16. (C) The GOC also informed us that they had no objections to the voluntary repatriation of Amcit fugitive Luis Armando Pena Soltren who is wanted in the United States for hijacking an aircraft from the United States to Cuba in 1968. The GOC also received with obvious interest a request from the U.S. Department of Justice that Cuba provide evidence and witnesses in the case against XXXXXXXXXXXX, a request we made to the Foreign Ministry by diplomatic note during the visit.

CHALLENGING OUR TIPS, TERRORISM AND HUMAN RIGHTS LISTS
————————————-

17. (C) DAS Williams told Justice and Foreign ministry officials that we were aware of the Cuban government’s dissatisfaction with their ranking in the U.S. reports on trafficking in persons and human rights. (REF C) She encouraged the GOC to meet with USINT officials to provide data relevant to both reports, stressing in particular that the trafficking report required information on prosecutions that we had been unable to verify. They bristled at the mere

HAVANA 00000592 005 OF 006

suggestion. “Nowhere in international law does it say that the U.S. should or can prepare a report on Cuba,” the Director of the International Cooperation Division of the Justice Ministry stated. “With all due respect, we have no obligation to report anywhere except to the international bodies. When we get to the day of normalization, we could perhaps get to a point where we can discuss these things.”

18. (C) On terrorism, the Cubans took a similar line. “What right do you have to judge other countries?” VM Rodriguez asked. “If we were to do our own list the U.S. would be there because in the United States there are thousands of Cubans who are truly terrorists.” However, on terrorism the Cubans seemed slightly less reluctant to engage. DAS Williams stressed that removal from the sponsors of terrorism list would be possible if specific procedures were followed and she encouraged VFM Rodriguez to meet with COM Farrar to review the process. “You just told us to study how to get off the list without telling us how,” Foreign Ministry’s Director of the International Cooperation Josefina Vidal pleaded, leaving the door open to further discussions on this.

U.S. FUGITIVES
—————-

19. (C) DAS Williams took the opportunity to press the Cubans on the over 100 fugitives believed to be resident in Cuba. She told Interior and Foreign Ministry officials that the issue would not go away and that we would continue to seek their return. Noting that similar Cuban requests were ignored in the early 1960s, Vidal quipped: “We have a long list ourselves.”

MAKING AN IMPACT IN THE HURRICANE IMPACT ZONE
————————————–

20. (C) DAS Williams got a chance to visit the worst-hit areas by hurricanes Ike and Gustav in 2008, in Cuba’s westernmost province of Pinar del Rio. Unlike in 2008, when we were kept at arm’s length by the GOC, the regional authorities received us warmly, giving us a detailed presentation of the damage and rebuilding work. The Venezuelans supplied roofing material — “they send us one container after another, week after week,” Provincial XXXXXXXXXXXX told us — and even building a model 38-home neighborhood of aluminum-walled, steamy homes. Stiff and unsure of our intentions at first, the Chairman and his entourage became progressively affable as the visit went on, even riding in the USINT van with our delegation to encourage us to visit more often.

THE MEDICAL SCHOOL
——————–

¶21. (C) Despite having repeatedly denied USINT permission to visit the Latin American Medical School (ELAM) just outside the limits of Havana Province, the GOC consented to DAS Williams’ request. At ELAM, we met a half-dozen American students who enrolled in the six-year program through the U.S.-based Pastors for Peace program. They were enthusiastic with ELAM’s focus on social work, and happy to see their country’s representatives. They told us that they were unaware that USINT had been kept from visiting them at ELAM. The students had few complaints about the school, but at least one urged for assistance in easing the process of receiving funds from home. All of the students lamented that their academic study in Cuba does not qualify them to defer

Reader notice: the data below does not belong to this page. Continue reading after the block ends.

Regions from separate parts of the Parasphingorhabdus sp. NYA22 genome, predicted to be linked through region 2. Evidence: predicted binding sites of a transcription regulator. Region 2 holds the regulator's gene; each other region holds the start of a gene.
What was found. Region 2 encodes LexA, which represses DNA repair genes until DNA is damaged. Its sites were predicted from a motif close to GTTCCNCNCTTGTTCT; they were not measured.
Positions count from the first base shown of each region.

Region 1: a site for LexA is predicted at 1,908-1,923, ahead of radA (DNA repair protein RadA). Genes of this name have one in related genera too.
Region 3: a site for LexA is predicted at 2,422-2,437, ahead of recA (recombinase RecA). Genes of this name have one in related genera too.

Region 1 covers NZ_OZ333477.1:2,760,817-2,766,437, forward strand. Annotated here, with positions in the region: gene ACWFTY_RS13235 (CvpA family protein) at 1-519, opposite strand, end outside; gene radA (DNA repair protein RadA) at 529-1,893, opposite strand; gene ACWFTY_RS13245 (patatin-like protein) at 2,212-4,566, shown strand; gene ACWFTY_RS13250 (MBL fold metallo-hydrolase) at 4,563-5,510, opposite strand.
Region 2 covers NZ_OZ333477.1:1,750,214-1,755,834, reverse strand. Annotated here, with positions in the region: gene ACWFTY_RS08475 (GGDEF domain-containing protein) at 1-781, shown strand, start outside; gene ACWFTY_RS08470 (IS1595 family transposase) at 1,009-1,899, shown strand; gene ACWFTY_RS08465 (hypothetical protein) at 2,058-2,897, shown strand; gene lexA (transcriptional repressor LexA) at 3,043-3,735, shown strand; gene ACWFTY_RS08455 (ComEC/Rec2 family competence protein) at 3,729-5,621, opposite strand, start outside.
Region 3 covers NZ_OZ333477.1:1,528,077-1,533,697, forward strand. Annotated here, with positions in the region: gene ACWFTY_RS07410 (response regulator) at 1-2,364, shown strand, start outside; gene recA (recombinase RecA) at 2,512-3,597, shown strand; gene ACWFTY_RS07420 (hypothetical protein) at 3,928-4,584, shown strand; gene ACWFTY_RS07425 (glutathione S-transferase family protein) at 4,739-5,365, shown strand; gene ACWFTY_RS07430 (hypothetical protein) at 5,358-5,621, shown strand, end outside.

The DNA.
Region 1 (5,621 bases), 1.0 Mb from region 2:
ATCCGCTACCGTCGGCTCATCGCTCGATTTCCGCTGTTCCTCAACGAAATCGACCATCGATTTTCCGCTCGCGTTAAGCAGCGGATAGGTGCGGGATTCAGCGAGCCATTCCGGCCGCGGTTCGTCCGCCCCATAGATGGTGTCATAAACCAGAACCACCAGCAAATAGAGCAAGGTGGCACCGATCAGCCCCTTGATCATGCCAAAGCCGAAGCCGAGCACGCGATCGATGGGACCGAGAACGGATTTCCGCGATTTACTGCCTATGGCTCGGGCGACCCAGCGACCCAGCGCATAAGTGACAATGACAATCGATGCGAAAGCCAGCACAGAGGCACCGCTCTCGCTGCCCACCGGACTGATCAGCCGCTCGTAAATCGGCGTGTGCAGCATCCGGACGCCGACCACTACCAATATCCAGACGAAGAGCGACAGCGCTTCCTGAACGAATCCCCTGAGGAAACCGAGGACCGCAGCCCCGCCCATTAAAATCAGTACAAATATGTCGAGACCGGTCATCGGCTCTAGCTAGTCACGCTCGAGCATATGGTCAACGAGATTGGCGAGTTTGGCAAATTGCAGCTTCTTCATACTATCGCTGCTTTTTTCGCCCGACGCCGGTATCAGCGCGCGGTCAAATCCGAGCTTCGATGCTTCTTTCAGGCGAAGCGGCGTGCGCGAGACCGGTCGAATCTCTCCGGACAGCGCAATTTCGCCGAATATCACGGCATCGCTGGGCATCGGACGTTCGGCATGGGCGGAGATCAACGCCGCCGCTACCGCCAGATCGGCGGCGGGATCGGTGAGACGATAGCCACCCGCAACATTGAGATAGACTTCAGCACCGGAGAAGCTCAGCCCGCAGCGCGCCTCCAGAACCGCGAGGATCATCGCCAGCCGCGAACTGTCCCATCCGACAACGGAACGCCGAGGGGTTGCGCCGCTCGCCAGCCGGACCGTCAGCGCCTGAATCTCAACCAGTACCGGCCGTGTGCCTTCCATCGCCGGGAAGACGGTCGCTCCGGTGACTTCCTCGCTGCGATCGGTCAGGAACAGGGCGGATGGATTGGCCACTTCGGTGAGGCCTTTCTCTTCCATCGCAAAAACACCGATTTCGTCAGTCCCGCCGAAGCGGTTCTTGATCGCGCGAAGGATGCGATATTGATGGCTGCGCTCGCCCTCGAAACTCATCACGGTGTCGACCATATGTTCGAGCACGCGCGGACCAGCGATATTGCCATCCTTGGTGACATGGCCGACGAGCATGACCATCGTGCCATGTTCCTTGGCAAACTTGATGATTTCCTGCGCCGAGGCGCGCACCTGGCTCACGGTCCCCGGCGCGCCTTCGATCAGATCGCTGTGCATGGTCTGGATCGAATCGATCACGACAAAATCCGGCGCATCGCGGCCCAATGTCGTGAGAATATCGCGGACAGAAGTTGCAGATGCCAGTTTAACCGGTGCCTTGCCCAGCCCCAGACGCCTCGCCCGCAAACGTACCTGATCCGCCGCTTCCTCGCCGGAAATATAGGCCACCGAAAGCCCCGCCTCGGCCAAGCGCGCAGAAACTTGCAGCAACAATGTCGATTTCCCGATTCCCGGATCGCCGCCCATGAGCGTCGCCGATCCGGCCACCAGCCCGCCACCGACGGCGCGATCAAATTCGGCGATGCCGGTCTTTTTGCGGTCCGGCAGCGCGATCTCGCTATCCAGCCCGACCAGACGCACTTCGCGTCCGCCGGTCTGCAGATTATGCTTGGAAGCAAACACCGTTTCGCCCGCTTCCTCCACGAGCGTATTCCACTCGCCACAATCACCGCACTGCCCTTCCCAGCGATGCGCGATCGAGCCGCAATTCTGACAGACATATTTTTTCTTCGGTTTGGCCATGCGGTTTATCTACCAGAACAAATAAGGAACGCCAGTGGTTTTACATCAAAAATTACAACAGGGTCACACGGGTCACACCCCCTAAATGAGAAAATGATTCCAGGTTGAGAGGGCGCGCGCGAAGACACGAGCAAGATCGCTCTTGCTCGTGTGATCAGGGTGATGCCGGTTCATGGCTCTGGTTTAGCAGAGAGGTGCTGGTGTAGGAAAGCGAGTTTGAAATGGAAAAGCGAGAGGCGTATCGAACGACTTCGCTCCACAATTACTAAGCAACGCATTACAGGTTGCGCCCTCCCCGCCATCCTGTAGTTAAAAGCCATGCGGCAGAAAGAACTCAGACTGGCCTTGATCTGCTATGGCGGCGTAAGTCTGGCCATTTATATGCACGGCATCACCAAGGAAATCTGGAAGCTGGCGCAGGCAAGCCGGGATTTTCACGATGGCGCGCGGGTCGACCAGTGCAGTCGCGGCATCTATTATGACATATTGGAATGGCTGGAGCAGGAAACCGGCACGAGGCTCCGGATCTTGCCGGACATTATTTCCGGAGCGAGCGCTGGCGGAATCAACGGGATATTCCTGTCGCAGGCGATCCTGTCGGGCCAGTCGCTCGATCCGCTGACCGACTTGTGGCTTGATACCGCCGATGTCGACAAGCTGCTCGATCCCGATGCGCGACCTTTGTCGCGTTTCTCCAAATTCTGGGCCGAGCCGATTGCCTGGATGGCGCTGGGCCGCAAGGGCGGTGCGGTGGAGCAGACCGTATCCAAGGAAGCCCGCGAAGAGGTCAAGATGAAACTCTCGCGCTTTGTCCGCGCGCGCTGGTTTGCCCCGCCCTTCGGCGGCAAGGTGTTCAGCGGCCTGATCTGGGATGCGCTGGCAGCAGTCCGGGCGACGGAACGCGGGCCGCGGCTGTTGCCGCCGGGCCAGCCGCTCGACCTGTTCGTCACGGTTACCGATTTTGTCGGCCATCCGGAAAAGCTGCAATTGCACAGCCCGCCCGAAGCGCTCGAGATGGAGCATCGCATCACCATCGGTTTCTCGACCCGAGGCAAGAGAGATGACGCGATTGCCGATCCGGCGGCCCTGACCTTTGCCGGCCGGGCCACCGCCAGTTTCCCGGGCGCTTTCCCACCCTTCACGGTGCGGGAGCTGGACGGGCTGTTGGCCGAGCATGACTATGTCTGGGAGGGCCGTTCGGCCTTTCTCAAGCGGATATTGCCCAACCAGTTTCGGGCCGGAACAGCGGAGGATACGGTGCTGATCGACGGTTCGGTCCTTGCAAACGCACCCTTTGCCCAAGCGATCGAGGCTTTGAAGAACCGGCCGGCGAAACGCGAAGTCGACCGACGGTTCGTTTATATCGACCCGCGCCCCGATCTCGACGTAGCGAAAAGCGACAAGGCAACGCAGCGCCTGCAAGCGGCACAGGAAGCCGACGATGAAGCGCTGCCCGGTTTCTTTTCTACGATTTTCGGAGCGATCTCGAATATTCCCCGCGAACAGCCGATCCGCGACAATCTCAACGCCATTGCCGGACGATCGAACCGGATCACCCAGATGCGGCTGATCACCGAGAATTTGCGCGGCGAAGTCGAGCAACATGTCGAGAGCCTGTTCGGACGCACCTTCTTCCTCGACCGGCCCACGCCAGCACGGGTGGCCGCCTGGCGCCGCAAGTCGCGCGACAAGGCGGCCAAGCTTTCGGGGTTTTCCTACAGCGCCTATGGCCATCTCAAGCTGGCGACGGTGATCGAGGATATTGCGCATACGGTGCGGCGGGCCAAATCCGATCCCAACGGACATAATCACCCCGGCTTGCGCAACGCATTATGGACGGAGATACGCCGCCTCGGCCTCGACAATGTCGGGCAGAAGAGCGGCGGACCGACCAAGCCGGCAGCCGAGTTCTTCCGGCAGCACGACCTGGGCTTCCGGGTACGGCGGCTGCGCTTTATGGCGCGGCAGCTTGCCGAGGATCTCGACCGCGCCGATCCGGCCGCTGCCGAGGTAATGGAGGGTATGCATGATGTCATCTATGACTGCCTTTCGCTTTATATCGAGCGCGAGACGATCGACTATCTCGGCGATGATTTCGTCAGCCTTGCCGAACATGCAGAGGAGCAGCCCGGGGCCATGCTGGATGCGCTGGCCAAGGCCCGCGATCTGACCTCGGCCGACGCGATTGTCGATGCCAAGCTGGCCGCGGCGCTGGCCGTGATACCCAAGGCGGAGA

HAVANA 00000592 006 OF 006

payment of their undergraduate student loans as they would have been able to if they had pursued medical training in the U.S. (Note: USINT Consular section will follow-up with CA on how to facilitate their ability to receive financial support from their parents in the U.S. End Note.)

THE CONCERT
————-

22. (C) While the visit was taking place, another event – the “Peace Without Borders” concert organized by Colombian musician Juanes – dominated the news. Cubans of all stripes read subtle messages everywhere, from the song selections to the statements proffered from the stage. What was unique was how universally praised the concert was here. Vice Foreign Minister Rodriguez and XXXXXXXXXXXX both agreed that the concert had turned a page in Cuban history. “The concert is a beginning, it’s part of what are doing,” Rodriguez said.

COMMENT: TIME TO TAKE STOCK AND FOLLOW UP
—————————————

23. (C) It is hard to overstate just how markedly improved were our dealings with the Cuban Government and GOC institutions during the Mail Talks and subsequent meetings of DAS Williams’ visit. Whether this presages a true operational shift on the part of the GOC remains to be seen. What is clear is that the GOC is willing to fine-tune its adversarial stance if it sees it in its interest to do so. This presents us with enormous opportunities to set and influence the terms of our future exchanges (Septel). As we did during the visit, we will continue to press the point that the GOC engagement with the Cuban people will do more to influence the bilateral relationship than its government-to-government engagement. Nonetheless, there are a number of action items from the various meetings that provide opportunity for us to test the GOC’s willingness to continue to make progress on issues of interest.
FARRAR